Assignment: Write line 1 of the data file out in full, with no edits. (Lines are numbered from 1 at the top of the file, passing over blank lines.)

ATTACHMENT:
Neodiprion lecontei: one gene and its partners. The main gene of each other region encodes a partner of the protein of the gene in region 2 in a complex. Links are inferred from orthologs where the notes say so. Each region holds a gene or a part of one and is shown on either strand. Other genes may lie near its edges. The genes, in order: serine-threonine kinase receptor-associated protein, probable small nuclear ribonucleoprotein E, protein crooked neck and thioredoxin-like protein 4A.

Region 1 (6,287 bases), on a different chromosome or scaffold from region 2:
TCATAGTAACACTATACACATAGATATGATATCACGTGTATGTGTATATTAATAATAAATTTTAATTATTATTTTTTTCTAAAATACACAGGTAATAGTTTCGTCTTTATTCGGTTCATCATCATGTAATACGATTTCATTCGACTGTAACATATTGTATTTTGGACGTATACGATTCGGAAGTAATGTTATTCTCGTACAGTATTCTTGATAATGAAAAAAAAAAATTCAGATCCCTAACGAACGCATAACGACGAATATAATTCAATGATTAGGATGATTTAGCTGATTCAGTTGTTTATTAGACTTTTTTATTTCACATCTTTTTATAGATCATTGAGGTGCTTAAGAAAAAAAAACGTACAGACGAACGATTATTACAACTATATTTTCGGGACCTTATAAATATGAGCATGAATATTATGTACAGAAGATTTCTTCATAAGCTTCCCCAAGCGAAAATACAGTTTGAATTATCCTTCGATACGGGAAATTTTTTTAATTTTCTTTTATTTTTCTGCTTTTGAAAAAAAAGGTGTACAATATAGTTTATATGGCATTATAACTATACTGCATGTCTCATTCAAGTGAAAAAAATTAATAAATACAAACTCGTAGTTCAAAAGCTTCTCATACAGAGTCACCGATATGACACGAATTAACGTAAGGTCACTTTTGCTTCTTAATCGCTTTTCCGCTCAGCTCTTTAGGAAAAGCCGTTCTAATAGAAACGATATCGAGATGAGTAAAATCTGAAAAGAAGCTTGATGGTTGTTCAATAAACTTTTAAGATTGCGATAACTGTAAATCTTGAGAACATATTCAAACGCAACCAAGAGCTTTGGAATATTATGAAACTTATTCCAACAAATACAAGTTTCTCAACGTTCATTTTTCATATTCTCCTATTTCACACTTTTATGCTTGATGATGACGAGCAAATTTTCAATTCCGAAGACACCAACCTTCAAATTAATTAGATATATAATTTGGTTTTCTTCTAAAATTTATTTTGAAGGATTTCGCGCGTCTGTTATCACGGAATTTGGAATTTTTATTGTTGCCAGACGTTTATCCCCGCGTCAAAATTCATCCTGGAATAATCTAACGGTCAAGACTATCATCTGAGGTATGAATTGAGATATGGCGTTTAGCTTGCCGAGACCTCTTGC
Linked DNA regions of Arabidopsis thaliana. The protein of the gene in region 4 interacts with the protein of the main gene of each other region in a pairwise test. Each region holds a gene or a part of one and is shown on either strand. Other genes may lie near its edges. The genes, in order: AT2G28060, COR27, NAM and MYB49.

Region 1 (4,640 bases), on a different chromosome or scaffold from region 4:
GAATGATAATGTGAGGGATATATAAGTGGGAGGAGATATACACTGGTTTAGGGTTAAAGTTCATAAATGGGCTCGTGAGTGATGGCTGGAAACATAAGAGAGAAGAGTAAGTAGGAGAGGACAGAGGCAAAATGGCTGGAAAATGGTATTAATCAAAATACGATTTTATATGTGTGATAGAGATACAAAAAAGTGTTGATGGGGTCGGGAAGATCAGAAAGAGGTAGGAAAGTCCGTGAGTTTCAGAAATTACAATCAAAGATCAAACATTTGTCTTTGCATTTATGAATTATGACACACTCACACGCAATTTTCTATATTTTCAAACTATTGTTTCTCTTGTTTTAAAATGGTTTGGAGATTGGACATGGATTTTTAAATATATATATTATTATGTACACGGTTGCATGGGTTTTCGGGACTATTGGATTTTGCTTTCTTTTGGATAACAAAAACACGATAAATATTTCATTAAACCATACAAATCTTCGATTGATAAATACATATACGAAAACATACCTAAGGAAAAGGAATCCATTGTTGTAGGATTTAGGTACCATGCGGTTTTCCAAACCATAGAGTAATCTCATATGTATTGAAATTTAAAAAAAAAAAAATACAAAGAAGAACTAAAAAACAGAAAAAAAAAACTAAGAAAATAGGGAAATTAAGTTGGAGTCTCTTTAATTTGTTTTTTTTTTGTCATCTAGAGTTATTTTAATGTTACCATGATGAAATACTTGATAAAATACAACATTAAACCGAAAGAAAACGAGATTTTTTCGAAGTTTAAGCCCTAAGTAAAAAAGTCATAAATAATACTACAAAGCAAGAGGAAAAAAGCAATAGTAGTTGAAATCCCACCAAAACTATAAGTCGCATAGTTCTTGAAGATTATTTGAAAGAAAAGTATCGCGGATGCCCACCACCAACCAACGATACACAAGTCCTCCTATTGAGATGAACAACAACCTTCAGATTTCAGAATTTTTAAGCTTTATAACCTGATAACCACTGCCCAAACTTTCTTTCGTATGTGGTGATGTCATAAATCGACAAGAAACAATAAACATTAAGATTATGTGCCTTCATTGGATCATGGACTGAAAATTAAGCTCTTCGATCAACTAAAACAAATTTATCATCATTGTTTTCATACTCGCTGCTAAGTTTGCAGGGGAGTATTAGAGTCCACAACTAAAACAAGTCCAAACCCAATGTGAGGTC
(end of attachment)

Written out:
Neodiprion lecontei: one gene and its partners. The main gene of each other region encodes a partner of the protein of the gene in region 2 in a complex. Links are inferred from orthologs where the notes say so. Each region holds a gene or a part of one and is shown on either strand. Other genes may lie near its edges. The genes, in order: serine-threonine kinase receptor-associated protein, probable small nuclear ribonucleoprotein E, protein crooked neck and thioredoxin-like protein 4A.